Maradona, who as number 10 or second striker always played in a free, creative attack role, has only really been a goalscorer in his teens. As a very young talent at Argentinos Juniors (1976-1980), where he made his professional debut ten days before his sixteenth birthday, he won no fewer than five six-monthly top scorer titles in his last three seasons. At his first employer he eventually scored 116 goals in 166 league matches.
Also in his first periods at Boca Juniors (1981; 28 goals in 40 games) and Barcelona (1982-1984; 38 goals in 58 games) Maradona scored happily. But in the years when his international impact was greatest, the seven seasons with Napoli between 1984 and 1991, Maradona was more of a creative than a pure goal-getter.
With a total of 115 goals, the Argentinian has been the Neapolitan club top scorer of all time for 26 years – until another club icon, the Slovakian midmid Marek Hamsik, kicked him out of the books in 2017 – but in the sky blue jersey Maradona only came in. one year (1987/88; with 21 hits) to a season total of more than twenty goals.
And that is the big difference with its natural successor. Where Messi and Maradona are completely stylistically similar, as left-footed dribbling virtuosos with unprecedented explosiveness, agility and control with the ball at the foot, the current Barcelona superstar is simply a more purposeful football performer. It is a source of inexhaustible creativity and machine effectiveness.
Messi reached all Maradona’s career total of 312 club goals during the 2012/13 season, at the age of 25. And Leo has casually continued at the same scoring pace ever since. Last season, Messi, who now stands at 640 goals in 742 official matches at Barcelona, even doubled his idol’s club total. Between 2010 and 2013, Messi scored more goals in three seasons with Barcelona (186) than Maradona did in his ten seasons in Europe (161).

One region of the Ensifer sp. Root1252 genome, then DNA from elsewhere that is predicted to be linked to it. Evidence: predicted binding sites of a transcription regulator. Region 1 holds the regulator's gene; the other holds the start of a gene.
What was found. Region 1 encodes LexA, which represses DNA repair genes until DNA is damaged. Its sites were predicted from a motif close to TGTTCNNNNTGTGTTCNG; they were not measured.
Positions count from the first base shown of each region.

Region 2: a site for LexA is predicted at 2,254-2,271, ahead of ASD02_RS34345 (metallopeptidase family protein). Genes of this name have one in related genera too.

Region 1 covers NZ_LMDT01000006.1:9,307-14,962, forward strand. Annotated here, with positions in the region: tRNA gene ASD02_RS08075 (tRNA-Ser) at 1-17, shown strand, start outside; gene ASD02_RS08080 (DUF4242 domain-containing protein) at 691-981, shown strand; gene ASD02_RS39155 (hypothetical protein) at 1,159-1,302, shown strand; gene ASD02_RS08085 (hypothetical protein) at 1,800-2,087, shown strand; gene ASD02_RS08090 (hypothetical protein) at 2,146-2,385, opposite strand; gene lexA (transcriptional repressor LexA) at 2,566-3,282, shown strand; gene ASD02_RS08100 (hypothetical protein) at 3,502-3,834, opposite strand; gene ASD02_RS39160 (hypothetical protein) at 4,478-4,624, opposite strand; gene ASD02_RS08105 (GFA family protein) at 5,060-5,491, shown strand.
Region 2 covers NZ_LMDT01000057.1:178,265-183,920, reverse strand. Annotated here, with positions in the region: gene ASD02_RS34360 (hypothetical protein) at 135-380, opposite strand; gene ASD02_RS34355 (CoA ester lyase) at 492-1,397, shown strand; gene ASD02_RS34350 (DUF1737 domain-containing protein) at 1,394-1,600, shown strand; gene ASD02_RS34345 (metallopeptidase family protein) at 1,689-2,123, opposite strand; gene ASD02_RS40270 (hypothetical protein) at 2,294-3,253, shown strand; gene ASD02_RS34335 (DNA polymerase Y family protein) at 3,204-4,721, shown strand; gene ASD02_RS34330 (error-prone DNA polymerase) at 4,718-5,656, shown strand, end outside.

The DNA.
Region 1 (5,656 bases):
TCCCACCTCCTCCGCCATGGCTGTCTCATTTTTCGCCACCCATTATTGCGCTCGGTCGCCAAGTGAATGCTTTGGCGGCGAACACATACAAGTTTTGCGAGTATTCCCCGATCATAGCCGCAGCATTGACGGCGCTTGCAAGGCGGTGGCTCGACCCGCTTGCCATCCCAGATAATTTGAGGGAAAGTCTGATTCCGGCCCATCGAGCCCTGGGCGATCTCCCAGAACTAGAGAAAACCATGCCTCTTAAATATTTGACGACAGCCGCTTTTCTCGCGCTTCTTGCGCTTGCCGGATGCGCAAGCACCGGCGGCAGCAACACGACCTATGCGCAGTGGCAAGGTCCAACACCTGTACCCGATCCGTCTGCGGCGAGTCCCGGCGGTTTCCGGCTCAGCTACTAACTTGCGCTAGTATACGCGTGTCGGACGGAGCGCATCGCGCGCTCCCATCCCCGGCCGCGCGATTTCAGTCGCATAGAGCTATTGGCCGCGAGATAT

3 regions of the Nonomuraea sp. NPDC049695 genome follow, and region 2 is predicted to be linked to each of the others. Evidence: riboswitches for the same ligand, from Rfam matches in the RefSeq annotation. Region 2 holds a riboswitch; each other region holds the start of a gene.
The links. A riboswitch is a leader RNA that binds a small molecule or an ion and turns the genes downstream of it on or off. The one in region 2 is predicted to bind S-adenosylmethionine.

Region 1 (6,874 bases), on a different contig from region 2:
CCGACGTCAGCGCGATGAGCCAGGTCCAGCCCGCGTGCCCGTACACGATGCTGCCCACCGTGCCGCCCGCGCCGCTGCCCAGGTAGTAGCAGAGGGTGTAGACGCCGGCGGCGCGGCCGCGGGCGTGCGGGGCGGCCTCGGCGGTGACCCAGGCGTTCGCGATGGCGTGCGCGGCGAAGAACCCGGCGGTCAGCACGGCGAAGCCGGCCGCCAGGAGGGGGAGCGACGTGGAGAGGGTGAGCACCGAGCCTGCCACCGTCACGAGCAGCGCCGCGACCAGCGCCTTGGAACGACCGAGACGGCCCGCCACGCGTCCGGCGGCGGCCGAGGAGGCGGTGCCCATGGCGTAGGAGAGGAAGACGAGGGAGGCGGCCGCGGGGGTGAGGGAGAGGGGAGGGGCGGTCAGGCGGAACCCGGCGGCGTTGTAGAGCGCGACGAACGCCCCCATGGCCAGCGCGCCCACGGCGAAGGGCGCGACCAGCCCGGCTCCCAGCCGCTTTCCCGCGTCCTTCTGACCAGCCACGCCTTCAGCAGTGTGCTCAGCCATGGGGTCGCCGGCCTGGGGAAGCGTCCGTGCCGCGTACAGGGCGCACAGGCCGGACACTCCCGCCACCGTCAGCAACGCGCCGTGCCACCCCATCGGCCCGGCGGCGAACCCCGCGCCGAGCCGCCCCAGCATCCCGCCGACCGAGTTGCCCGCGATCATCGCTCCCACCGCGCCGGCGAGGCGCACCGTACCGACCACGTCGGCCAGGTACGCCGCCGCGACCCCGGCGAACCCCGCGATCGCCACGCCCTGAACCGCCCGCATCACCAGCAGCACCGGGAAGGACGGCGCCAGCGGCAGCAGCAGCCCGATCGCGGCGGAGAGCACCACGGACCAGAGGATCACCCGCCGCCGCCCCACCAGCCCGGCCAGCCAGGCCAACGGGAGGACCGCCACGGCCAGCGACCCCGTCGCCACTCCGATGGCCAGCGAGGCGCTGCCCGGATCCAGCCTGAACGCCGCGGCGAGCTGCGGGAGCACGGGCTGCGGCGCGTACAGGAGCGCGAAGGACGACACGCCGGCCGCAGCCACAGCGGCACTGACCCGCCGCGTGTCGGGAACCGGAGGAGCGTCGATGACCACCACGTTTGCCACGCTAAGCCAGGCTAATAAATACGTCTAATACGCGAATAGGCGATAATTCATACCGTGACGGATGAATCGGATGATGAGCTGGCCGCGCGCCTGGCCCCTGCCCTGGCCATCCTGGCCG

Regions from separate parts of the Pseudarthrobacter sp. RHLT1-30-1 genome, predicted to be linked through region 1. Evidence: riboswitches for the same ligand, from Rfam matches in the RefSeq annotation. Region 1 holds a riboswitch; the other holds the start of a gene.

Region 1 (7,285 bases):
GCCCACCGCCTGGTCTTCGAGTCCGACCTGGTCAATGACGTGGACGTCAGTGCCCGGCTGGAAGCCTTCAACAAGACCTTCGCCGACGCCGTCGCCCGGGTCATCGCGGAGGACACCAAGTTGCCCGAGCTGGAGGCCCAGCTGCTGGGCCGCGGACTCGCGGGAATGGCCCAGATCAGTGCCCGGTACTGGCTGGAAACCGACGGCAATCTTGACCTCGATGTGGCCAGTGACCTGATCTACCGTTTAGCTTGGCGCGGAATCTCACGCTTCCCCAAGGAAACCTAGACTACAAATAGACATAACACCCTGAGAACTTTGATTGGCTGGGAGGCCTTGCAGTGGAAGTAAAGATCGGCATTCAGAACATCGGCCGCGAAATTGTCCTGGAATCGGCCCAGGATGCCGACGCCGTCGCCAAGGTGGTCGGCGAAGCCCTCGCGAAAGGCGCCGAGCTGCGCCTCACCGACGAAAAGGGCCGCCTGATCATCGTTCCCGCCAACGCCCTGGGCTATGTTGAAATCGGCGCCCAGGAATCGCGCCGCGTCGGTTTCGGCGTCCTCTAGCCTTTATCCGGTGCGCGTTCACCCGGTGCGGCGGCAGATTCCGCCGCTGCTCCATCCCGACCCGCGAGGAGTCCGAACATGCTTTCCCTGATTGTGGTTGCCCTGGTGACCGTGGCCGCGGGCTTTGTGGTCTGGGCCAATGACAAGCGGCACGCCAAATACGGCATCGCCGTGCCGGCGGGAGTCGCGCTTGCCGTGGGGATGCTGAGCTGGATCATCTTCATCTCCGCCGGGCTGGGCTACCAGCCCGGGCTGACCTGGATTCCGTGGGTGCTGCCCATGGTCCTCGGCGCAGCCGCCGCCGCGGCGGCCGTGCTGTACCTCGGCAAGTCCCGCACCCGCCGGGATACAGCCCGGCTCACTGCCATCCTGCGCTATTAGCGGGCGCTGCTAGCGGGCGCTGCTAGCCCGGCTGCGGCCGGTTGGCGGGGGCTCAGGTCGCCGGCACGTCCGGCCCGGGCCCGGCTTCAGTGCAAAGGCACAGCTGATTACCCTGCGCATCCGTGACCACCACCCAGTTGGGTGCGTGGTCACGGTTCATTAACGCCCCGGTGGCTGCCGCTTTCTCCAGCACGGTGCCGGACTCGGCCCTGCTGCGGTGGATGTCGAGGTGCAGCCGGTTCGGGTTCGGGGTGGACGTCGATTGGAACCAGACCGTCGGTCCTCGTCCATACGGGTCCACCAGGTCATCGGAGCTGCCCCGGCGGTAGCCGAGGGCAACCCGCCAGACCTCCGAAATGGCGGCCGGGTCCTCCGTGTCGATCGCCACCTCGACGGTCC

Where Maradona scored at least 25 goals for his clubs in four seasons (each time in Argentina, between 1978 and 1981), Messi’s counter now stands at twelve seasons with more than 30 goals for Barcelona, including ten seasons with a goal total of more than 40 and even six seasons with a grand total over 50.
But Maradona, El Pibe de Oro (The Golden Child), at its peak, did what Messi still hasn’t and probably won’t do: single-handedly lead Argentina to the World Cup title, in an enchanting style.
What about Pelé?
Edson Arantes do Nascimento, or Pelé, led Brazil to three world titles (1958, 1962 and 1970) and came to a goal total comparable to that of Messi (757 in 812 duels for club and country). Is he the best of all time? A tricky question. First of all, because the Brazilian celebrity played at a time where, apart from goals, no figures were kept at all. The fact that a large part of his achievements cannot be viewed on screen also hides Pelé’s claim to the title of the world’s best ever.
However, there are circumstances that speak in favor of the two Argentines. At their clubs, Maradona and Messi played week in, week out against the best defenders in top international football, while Pelé spent his peak years at home with Santos, in the slightly less balanced Brazilian league. The Brazilian only moved abroad at the age of 34, when he signed with the New York Cosmos.
In addition to Pelé’s unprecedented performance as an international, it should be noted that he won those three world titles in teams with other superstars in the team, such as Garrincha, Zito, Jairzinho and Rivelino. Maradona did not have elite helpers of that level in ’86. Pelé himself does not get involved in the discussion. In a first reaction to the death of Maradona, he says on Twitter that he is ‘very sad to lose a friend in this way’. His wish: to be allowed to kick a ball in heaven with Diego one day.
Posthumous Maradona: The dribble is dead
Everything was beautiful about the footballer Maradona in his heyday. His name alone: Diego Armando Maradona. A dribble in itself. Willem Vissers wrote a posthumously of the deceased football player.
Three days of national mourning in Argentina: ‘Diego lived longer than expected, but shorter than hoped’
President Fernández announced three days of national mourning on Wednesday after the death of Diego Maradona. “There is no Argentinian who does not shed a tear now.”
Photographer Guus Dubbelman about his iconic Maradona photo
On June 25, 1986, 114,000 spectators were seated at the Aztec Stadium in Mexico City. Diego Maradona was unleashed at the World Cup, he also got the Belgians on their knees in the semi-finals. After the 2-0, just like Maradona’s 1-0, photographer Guus Dubbelman printed for a picture for eternity. ‘The ground moved, so fast and strong he was’